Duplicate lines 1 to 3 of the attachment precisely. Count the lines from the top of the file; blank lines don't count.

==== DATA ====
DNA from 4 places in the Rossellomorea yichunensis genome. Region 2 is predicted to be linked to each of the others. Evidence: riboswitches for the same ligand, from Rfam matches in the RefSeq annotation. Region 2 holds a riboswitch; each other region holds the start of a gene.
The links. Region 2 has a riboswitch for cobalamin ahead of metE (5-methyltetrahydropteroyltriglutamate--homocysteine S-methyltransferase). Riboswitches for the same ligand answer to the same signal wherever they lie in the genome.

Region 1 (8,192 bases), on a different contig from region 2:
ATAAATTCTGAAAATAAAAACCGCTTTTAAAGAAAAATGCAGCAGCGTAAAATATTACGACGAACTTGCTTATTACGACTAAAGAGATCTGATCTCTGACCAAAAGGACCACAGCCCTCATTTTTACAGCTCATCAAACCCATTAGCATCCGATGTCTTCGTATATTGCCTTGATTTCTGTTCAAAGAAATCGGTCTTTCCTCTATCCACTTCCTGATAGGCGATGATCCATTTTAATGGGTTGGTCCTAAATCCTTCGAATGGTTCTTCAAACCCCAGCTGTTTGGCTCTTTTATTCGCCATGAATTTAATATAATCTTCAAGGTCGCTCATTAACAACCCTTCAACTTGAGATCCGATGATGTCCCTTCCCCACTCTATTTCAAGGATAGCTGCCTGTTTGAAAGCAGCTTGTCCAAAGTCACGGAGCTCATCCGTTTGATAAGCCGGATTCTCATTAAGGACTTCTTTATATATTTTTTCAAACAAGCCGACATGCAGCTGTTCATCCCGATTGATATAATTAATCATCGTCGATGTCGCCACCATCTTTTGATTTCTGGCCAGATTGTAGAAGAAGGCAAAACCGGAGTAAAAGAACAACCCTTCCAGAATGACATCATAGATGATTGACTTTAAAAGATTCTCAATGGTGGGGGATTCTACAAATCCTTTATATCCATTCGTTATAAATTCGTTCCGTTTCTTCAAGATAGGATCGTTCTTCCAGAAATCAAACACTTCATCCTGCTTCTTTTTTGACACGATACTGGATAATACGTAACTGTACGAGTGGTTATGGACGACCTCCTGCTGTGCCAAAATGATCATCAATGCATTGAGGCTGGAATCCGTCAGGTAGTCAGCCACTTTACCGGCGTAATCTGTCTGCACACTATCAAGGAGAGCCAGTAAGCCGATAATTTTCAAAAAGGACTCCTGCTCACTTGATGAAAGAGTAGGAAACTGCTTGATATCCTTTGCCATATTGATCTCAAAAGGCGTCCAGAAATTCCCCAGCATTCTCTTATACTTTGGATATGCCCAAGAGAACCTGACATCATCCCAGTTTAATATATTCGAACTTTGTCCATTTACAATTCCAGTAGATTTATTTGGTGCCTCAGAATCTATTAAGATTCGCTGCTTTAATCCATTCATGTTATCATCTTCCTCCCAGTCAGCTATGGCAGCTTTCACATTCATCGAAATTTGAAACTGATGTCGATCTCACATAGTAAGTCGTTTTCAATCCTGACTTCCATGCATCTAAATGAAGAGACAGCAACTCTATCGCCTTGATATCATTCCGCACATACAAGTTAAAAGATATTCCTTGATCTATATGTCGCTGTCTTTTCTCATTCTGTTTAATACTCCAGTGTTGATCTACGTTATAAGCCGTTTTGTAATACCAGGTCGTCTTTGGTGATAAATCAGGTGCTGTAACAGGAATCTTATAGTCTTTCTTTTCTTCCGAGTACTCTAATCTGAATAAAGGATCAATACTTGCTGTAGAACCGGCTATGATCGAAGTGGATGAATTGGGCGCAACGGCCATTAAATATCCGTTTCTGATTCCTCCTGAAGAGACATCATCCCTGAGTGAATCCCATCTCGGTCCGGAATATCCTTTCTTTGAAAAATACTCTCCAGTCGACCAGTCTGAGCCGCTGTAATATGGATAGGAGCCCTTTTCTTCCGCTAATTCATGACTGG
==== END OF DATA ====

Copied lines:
DNA from 4 places in the Rossellomorea yichunensis genome. Region 2 is predicted to be linked to each of the others. Evidence: riboswitches for the same ligand, from Rfam matches in the RefSeq annotation. Region 2 holds a riboswitch; each other region holds the start of a gene.
The links. Region 2 has a riboswitch for cobalamin ahead of metE (5-methyltetrahydropteroyltriglutamate--homocysteine S-methyltransferase). Riboswitches for the same ligand answer to the same signal wherever they lie in the genome.

Region 1 (8,192 bases), on a different contig from region 2: